Bardavon boss makes pitch for tax breaks to Ulster County Industrial Development Agency
KINGSTON >> Any private investor that puts up the $1.4 million needed to upgrade the Ulster Performing Arts Center should be granted tax breaks, the head of UPAC’s operating company told the Ulster County Industrial Development Agency board this week.
Bardavon Executive Director Chris Silva said UPAC would temporarily become a for-profit business as part of the plan to complete renovations, meaning it would be subject to taxes.
The Poughkeepsiebased Bardavon 1869 Opera House has managed UPAC, a 1,500-seat theater on Broadway in Midtown Kingston, for the past decade. The planned upgrades at UPAC include heating and air conditioning improvements and expanding the lobby and restrooms, Silva said.
“The heating, ventilation and air condition system ... is 50 years old and far past its useful life,” he said.
“We have to close in the summer,” he added. “We can’t be open July, August, September because the [air conditioning] system is so unreliable. Likewise heating. We lost heating in the middle of the ‘Nutcracker’ and other instances. It’s precarious at best.”
And “the restroom facilities are a joke,” Silva said. “There’s three unisex toilets and one sink for 1,000 patrons on the first floor.”
Silva said the entire project will cost an estimated $4.7 million. The company has $3.3 million and needs another $1.4 million.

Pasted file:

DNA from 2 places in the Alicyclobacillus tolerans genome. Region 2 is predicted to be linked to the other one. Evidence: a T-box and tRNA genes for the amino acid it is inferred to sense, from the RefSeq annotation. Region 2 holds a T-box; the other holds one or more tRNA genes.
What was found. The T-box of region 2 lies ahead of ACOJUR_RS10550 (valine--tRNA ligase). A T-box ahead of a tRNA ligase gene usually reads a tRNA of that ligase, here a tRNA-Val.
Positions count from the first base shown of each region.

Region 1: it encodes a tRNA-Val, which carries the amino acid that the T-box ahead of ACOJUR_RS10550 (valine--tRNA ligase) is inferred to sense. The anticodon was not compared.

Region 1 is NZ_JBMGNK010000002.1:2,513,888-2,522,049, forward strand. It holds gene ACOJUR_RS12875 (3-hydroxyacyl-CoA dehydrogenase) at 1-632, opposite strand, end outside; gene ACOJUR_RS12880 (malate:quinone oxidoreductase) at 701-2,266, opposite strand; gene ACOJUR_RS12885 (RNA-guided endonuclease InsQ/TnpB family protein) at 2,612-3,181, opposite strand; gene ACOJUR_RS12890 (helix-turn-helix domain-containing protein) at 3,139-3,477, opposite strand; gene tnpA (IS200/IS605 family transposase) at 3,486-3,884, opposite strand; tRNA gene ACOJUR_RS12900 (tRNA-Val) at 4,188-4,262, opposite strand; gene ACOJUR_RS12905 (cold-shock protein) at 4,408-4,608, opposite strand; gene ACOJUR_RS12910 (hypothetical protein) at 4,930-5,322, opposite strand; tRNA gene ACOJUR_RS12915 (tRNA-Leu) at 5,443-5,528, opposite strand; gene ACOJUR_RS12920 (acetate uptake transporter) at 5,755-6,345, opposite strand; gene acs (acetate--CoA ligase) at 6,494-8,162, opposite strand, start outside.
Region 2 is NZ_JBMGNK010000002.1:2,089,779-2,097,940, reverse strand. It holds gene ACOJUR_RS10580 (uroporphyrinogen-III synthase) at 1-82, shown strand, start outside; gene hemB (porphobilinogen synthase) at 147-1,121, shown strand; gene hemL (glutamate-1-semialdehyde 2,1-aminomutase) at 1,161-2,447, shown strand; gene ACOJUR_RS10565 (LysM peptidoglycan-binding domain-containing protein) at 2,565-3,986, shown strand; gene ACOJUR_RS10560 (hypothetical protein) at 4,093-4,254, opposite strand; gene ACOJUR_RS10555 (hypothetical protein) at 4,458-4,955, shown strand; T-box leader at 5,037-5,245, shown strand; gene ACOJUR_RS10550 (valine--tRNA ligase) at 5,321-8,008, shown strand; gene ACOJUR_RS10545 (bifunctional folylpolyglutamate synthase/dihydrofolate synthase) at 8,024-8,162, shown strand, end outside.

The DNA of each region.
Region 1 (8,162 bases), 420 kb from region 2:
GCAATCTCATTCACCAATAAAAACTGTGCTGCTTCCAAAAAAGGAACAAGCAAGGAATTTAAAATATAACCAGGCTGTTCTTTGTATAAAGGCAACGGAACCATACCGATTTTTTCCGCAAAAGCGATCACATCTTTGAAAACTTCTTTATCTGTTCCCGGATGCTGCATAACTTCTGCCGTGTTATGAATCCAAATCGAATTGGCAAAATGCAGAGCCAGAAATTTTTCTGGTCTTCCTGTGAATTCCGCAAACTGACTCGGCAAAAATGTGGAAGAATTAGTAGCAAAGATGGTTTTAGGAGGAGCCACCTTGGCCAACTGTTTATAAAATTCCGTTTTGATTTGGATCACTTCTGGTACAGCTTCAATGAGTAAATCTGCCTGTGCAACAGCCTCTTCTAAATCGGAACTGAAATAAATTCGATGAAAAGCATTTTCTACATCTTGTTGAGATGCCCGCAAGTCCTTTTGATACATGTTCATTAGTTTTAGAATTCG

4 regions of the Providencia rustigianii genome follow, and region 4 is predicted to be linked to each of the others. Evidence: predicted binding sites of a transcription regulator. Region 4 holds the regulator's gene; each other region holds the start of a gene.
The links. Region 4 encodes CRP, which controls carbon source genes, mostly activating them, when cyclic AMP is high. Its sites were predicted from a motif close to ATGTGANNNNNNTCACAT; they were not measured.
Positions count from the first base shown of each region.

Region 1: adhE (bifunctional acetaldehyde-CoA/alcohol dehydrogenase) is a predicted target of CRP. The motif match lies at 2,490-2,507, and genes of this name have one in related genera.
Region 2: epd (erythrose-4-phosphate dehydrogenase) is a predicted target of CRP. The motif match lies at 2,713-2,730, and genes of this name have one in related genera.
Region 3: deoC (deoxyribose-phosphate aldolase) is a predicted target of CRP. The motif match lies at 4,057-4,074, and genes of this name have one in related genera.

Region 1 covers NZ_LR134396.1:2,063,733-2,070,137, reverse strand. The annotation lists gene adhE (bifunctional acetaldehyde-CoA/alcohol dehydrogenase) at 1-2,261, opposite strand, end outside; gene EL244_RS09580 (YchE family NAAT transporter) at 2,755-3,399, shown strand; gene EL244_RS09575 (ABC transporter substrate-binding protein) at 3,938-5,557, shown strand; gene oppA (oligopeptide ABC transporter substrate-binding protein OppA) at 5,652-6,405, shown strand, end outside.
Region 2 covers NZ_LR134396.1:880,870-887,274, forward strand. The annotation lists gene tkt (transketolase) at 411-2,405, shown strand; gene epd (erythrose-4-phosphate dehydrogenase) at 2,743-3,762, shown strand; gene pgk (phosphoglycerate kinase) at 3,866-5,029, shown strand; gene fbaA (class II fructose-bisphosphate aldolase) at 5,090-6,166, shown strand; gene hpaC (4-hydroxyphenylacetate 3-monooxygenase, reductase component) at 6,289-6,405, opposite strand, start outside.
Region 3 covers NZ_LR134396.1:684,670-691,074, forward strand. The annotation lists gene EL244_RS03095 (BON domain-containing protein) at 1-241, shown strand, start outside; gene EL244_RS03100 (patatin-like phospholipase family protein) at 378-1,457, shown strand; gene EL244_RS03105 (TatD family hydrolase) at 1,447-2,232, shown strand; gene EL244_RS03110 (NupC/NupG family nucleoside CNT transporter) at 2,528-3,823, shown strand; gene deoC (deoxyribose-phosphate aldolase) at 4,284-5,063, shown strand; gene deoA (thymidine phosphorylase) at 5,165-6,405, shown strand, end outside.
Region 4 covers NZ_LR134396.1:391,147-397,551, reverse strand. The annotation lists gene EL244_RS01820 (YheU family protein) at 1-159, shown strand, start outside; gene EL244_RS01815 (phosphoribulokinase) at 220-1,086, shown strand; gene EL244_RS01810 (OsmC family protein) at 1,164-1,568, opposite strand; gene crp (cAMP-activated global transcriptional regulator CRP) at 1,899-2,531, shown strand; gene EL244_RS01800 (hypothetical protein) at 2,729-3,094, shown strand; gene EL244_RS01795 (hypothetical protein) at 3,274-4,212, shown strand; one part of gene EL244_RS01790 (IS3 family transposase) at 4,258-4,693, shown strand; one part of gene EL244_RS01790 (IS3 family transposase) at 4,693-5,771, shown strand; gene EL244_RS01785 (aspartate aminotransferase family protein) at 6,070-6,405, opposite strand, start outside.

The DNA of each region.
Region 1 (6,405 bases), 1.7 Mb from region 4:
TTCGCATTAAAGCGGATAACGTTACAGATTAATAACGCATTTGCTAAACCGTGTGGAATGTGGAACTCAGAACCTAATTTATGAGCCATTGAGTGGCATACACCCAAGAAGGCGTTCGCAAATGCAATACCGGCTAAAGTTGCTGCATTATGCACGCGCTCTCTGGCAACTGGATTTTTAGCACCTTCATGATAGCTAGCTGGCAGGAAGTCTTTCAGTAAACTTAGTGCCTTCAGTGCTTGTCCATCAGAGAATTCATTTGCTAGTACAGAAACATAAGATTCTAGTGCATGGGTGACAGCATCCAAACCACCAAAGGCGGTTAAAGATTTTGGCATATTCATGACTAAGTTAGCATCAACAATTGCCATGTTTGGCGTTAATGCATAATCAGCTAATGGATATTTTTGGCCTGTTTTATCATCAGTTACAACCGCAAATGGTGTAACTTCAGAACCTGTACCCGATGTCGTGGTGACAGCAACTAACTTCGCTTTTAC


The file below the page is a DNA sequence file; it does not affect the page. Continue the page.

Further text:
The Bardavon plans to establish a for-profit entity to allow an investor to get tax credits as part of a payment-in-lieu-oftaxes, or PILOT, agreement that would allow a return on the $1.4 million.
“This would be a deviation off of our normal ... policy,” Industrial Development Agency board Chairman Michael Horodyski said Wednesday. “It’s really an eightyear, zero percent PILOT. That’s not something that we currently have in our established uniform tax-exemption policy.”
Horodyski said the existence of the planned for-profit business during the renovation means the PILOT would require support from the taxing entities, which in this case would be the city of Kingston, Ulster County and the Kingston school district.
“I’ve begun that process,” Silva said. “I’ve seen the county and the city, I’ve spoken to the school board. I’m deep into it.”
Agency board members agreed they would scheduled a public hearing on the request for tax breaks, but they did not commit to a date.
Silva noted the Industrial Development Agency, in exchange for granting the tax breaks, would charge a fee equal to 1 percent of the project’s estimated cost. He said city officials have asked whether that money could be used to invest in public facilities.
“If there was any way for the IDA to invest a portion of the 1 percent back into the project, that I know would go a long way in satisfying what the city’s asking for,” he said.